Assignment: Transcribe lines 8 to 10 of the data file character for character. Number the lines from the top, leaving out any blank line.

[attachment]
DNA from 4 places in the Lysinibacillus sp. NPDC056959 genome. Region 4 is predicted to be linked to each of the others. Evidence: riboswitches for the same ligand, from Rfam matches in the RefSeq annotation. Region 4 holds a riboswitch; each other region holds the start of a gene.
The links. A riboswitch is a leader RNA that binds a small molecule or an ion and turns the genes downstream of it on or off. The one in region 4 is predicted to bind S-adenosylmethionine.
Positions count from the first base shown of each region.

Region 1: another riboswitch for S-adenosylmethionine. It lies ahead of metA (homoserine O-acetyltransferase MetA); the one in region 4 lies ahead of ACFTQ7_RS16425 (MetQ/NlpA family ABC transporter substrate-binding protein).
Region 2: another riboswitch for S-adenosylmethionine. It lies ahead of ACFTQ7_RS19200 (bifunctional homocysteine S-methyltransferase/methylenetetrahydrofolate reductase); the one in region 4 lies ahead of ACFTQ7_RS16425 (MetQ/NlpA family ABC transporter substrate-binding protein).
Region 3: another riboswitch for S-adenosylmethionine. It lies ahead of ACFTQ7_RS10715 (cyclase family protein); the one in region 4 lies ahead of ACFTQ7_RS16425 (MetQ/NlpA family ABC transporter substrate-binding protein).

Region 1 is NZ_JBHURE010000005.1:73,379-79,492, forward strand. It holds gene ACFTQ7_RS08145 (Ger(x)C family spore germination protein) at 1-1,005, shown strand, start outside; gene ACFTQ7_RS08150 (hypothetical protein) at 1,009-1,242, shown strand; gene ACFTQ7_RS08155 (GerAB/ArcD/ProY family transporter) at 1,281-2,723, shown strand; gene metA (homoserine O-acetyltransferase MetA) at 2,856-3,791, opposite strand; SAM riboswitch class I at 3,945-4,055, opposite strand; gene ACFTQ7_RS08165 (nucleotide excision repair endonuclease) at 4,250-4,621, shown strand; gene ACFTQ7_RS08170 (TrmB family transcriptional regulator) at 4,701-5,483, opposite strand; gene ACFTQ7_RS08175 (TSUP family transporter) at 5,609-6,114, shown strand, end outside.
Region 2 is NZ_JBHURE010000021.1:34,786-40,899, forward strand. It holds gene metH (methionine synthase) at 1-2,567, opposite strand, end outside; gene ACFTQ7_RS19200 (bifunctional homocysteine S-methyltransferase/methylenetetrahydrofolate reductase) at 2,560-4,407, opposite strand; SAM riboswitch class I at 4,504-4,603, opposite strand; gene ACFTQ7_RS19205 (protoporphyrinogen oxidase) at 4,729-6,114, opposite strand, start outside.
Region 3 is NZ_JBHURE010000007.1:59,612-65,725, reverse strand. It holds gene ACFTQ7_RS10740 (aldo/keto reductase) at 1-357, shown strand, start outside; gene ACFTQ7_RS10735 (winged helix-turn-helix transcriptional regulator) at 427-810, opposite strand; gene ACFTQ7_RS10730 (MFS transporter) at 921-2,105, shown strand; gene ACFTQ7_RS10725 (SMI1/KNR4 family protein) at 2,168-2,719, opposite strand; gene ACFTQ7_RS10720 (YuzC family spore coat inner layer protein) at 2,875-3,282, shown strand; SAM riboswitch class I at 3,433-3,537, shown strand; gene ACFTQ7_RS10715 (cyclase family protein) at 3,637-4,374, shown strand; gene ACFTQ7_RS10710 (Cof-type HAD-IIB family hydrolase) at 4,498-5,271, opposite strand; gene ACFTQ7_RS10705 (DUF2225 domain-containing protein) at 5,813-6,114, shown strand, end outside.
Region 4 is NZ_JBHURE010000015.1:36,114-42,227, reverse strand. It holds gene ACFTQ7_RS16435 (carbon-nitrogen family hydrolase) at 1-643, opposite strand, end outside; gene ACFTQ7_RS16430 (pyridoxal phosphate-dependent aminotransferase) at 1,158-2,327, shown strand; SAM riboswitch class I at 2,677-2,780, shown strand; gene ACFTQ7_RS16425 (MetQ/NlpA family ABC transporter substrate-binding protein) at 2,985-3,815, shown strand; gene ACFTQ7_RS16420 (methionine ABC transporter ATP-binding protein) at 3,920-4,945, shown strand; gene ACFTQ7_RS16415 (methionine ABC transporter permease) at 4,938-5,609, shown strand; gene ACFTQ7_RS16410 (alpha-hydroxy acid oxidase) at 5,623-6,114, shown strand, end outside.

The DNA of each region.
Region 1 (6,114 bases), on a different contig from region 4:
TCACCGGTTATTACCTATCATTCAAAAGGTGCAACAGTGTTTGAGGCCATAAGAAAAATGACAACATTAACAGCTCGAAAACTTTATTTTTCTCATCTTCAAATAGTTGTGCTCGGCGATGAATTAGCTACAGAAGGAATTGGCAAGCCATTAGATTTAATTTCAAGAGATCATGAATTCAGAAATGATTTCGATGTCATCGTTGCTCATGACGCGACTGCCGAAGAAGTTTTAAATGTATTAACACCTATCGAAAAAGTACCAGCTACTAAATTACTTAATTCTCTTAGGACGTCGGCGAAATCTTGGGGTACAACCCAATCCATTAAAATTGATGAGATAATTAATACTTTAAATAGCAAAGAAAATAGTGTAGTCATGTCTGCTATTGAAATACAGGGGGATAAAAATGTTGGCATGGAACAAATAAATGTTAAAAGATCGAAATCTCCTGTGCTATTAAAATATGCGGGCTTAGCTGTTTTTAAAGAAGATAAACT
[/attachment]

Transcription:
Region 2 is NZ_JBHURE010000021.1:34,786-40,899, forward strand. It holds gene metH (methionine synthase) at 1-2,567, opposite strand, end outside; gene ACFTQ7_RS19200 (bifunctional homocysteine S-methyltransferase/methylenetetrahydrofolate reductase) at 2,560-4,407, opposite strand; SAM riboswitch class I at 4,504-4,603, opposite strand; gene ACFTQ7_RS19205 (protoporphyrinogen oxidase) at 4,729-6,114, opposite strand, start outside.
Region 3 is NZ_JBHURE010000007.1:59,612-65,725, reverse strand. It holds gene ACFTQ7_RS10740 (aldo/keto reductase) at 1-357, shown strand, start outside; gene ACFTQ7_RS10735 (winged helix-turn-helix transcriptional regulator) at 427-810, opposite strand; gene ACFTQ7_RS10730 (MFS transporter) at 921-2,105, shown strand; gene ACFTQ7_RS10725 (SMI1/KNR4 family protein) at 2,168-2,719, opposite strand; gene ACFTQ7_RS10720 (YuzC family spore coat inner layer protein) at 2,875-3,282, shown strand; SAM riboswitch class I at 3,433-3,537, shown strand; gene ACFTQ7_RS10715 (cyclase family protein) at 3,637-4,374, shown strand; gene ACFTQ7_RS10710 (Cof-type HAD-IIB family hydrolase) at 4,498-5,271, opposite strand; gene ACFTQ7_RS10705 (DUF2225 domain-containing protein) at 5,813-6,114, shown strand, end outside.
Region 4 is NZ_JBHURE010000015.1:36,114-42,227, reverse strand. It holds gene ACFTQ7_RS16435 (carbon-nitrogen family hydrolase) at 1-643, opposite strand, end outside; gene ACFTQ7_RS16430 (pyridoxal phosphate-dependent aminotransferase) at 1,158-2,327, shown strand; SAM riboswitch class I at 2,677-2,780, shown strand; gene ACFTQ7_RS16425 (MetQ/NlpA family ABC transporter substrate-binding protein) at 2,985-3,815, shown strand; gene ACFTQ7_RS16420 (methionine ABC transporter ATP-binding protein) at 3,920-4,945, shown strand; gene ACFTQ7_RS16415 (methionine ABC transporter permease) at 4,938-5,609, shown strand; gene ACFTQ7_RS16410 (alpha-hydroxy acid oxidase) at 5,623-6,114, shown strand, end outside.